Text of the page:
An idea for visual pushback

Steven Holl's aggressive new building confronts Rennie Macintosh's famous Glasgow School of Art building.

Steven Holl’s aggressive new building confronts Rennie Macintosh’s famous Glasgow School of Art.

Architecture, along with almost every other major human endeavor outside of food and music, is largely visual in its effect. Traditional architects rely on the appeal of their work to the eye as they try to push back against the dominance of modern architecture. Some people greet modernism’s increasingly twisted sterility as “the shock of the new,” ongoing now for a century. Most people prefer the gentle caress of tradition in building.

Alas, because of modernism’s ability for more than half a century to suppress tradition from participation in major building commissions in America and around the world, the effectiveness of new major works of tradition in prosecuting the style wars is limited. It does not compare with that of old buildings which have survived the modernist onslaught. People still flock to them, but even their power is undermined in the style wars by modernism’s fake but effective retort: That’s the past, not the future.

In Chicago, celebrating Thomas Beeby’s Driehaus award in 2013, I was astonished by the virtuosity of Carl Lubin’s painting on display at the ceremony of work by Driehaus winners assembled as a city. It was beautiful, and if it could somehow be transmitted into the collective consciousness of the world, the modernist movement would hit a wall and crash to the ground immediately. An equally powerful effect would be felt if the same could be done to implement a recent idea offered anonymously:

Being strategic and controversial is hugely important to get media attention.  For example INTBAU [International Network for Traditional Building, Architecture & Urbanism, an organization based in Europe] and the Classical Conference in Utah have had architects working together on a large drawing which is then auctioned off.  Instead of producing a classical vignette, however, why not find a controversial new modern building in a traditional urban context and paint over it a classical building that contributes to the urban scale?  This would certainly get much more press and start a conversation with the public and the profession about modernism and its contribution to the urban realm. I propose Holl’s Glasgow School of Art building for next year’s painting assignment.

Great idea. Above is Steven Holl’s travesty across from Charles Rennie Macintosh’s GSA building of 1897-1909. Too bad that idea cannot also be inserted into the collective consciousness with the snap of a finger. The participation of the media is required, and it will not be forthcoming. Nevertheless, press onward!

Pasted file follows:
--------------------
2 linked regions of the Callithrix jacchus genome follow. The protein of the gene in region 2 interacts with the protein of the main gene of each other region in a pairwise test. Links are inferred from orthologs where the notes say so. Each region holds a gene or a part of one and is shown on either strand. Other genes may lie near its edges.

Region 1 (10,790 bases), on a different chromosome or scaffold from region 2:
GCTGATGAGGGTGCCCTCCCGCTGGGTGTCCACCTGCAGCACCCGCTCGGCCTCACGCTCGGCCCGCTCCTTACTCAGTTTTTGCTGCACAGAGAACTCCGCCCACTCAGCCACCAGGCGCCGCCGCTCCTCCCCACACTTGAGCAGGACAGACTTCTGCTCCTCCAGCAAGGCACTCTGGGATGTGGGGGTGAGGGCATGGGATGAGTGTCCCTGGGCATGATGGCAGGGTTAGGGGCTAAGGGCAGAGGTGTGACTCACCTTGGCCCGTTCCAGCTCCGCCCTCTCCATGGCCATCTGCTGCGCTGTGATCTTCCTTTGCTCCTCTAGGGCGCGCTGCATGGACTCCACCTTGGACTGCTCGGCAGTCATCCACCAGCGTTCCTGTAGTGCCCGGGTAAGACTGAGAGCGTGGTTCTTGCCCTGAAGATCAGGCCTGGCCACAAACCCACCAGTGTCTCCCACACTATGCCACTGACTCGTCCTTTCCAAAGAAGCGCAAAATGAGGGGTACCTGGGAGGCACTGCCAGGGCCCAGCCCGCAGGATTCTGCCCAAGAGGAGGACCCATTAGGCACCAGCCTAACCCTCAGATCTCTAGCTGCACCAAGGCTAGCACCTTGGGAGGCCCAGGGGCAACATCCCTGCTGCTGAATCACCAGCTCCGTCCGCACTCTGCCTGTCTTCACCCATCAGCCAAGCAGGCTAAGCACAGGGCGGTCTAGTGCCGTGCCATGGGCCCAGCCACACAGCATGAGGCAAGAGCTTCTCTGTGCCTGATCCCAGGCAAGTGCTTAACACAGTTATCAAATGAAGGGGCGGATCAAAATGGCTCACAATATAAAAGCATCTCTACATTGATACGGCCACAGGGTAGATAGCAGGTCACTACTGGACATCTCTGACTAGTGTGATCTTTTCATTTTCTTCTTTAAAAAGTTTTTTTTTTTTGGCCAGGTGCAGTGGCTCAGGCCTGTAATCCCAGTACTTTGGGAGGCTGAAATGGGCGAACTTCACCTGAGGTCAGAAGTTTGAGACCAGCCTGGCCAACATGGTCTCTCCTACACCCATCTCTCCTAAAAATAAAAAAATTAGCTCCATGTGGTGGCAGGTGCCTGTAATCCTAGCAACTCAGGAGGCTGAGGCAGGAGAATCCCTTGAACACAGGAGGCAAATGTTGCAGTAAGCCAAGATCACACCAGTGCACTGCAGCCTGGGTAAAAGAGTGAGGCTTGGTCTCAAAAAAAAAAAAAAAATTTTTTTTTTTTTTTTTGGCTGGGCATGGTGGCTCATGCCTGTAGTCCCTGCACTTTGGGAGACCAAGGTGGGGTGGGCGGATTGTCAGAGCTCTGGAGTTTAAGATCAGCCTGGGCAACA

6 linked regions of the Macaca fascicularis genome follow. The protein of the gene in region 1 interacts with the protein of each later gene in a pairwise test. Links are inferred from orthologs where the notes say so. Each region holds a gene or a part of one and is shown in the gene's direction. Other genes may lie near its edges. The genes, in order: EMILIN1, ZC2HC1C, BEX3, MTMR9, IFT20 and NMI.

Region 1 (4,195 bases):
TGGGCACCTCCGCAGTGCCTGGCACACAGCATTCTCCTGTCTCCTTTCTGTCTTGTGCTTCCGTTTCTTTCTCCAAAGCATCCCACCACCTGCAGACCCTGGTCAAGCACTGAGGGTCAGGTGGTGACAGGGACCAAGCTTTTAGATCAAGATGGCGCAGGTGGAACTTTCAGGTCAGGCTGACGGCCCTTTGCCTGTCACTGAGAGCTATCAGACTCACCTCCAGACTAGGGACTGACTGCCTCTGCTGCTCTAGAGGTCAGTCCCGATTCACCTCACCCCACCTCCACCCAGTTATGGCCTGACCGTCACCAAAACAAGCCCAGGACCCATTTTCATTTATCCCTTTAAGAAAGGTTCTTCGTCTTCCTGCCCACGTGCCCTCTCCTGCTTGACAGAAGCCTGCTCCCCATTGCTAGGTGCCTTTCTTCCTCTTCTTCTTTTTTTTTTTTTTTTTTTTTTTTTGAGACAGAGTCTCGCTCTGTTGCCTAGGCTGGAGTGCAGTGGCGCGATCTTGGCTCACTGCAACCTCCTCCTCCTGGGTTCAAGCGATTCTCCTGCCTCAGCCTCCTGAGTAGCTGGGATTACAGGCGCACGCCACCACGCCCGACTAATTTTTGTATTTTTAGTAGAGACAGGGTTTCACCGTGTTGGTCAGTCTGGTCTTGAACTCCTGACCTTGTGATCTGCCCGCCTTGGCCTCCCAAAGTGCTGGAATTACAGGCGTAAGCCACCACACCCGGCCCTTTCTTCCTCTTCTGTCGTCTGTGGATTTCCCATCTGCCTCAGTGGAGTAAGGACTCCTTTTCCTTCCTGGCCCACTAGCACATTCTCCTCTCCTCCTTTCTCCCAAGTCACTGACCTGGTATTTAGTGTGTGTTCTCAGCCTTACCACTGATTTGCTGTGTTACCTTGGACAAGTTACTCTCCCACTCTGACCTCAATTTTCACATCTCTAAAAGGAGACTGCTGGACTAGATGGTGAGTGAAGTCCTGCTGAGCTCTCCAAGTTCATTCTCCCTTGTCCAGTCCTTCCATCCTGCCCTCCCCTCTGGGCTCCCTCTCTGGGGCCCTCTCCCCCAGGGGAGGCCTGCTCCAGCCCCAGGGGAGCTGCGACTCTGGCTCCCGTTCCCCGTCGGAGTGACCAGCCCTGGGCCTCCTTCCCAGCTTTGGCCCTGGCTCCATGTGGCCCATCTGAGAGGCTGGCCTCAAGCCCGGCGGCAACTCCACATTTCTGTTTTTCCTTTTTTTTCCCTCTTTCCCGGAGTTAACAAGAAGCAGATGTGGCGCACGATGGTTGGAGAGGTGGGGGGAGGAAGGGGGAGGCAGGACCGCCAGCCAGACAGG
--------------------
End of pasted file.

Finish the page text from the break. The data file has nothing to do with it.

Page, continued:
Carl Lubin's landscape composed of the architecture of Driehaus prizewinners.

Carl Lubin’s landscape composed of the architecture of Driehaus prizewinners.

About David Brussat

For a living, I edit the writing of some of the nation's leading architects, urbanists and design theorists. This blog was begun in 2009 as a feature of the Providence Journal, where I was on the editorial board and wrote a weekly column of architecture criticism for three decades. Architecture Here and There fights the style wars for classical architecture and against modern architecture, no holds barred. My freelance writing and editing on that topic and others addresses issues of design and culture locally and globally. I am a fellow of the Royal Society of the Arts, and a member of the board of the New England chapter of the Institute of Classical Architecture & Art, which bestowed an Arthur Ross Award on me in 2002. I work from Providence, R.I., where I live with my wife Victoria, my son Billy and our cat Gato. If you would like to invest your prose with even more style and clarity, please email me at my consultancy, dbrussat@gmail.com, or call 401.351.0457. Testimonial: "Your work is so wonderful - you now enter my mind and write what I would have written." - Nikos Salingaros, mathematician at the University of Texas, architectural theorist and author of many books.
This entry was posted in Architecture, Architecture Education, Architecture History, Art and design and tagged , , , , , , . Bookmark the permalink.

Leave a Reply

Fill in your details below or click an icon to log in:

WordPress.com Logo

You are commenting using your WordPress.com account. Log Out / Change )

Twitter picture

You are commenting using your Twitter account. Log Out / Change )

Facebook photo

You are commenting using your Facebook account. Log Out / Change )

Google+ photo

You are commenting using your Google+ account. Log Out / Change )

Connecting to %s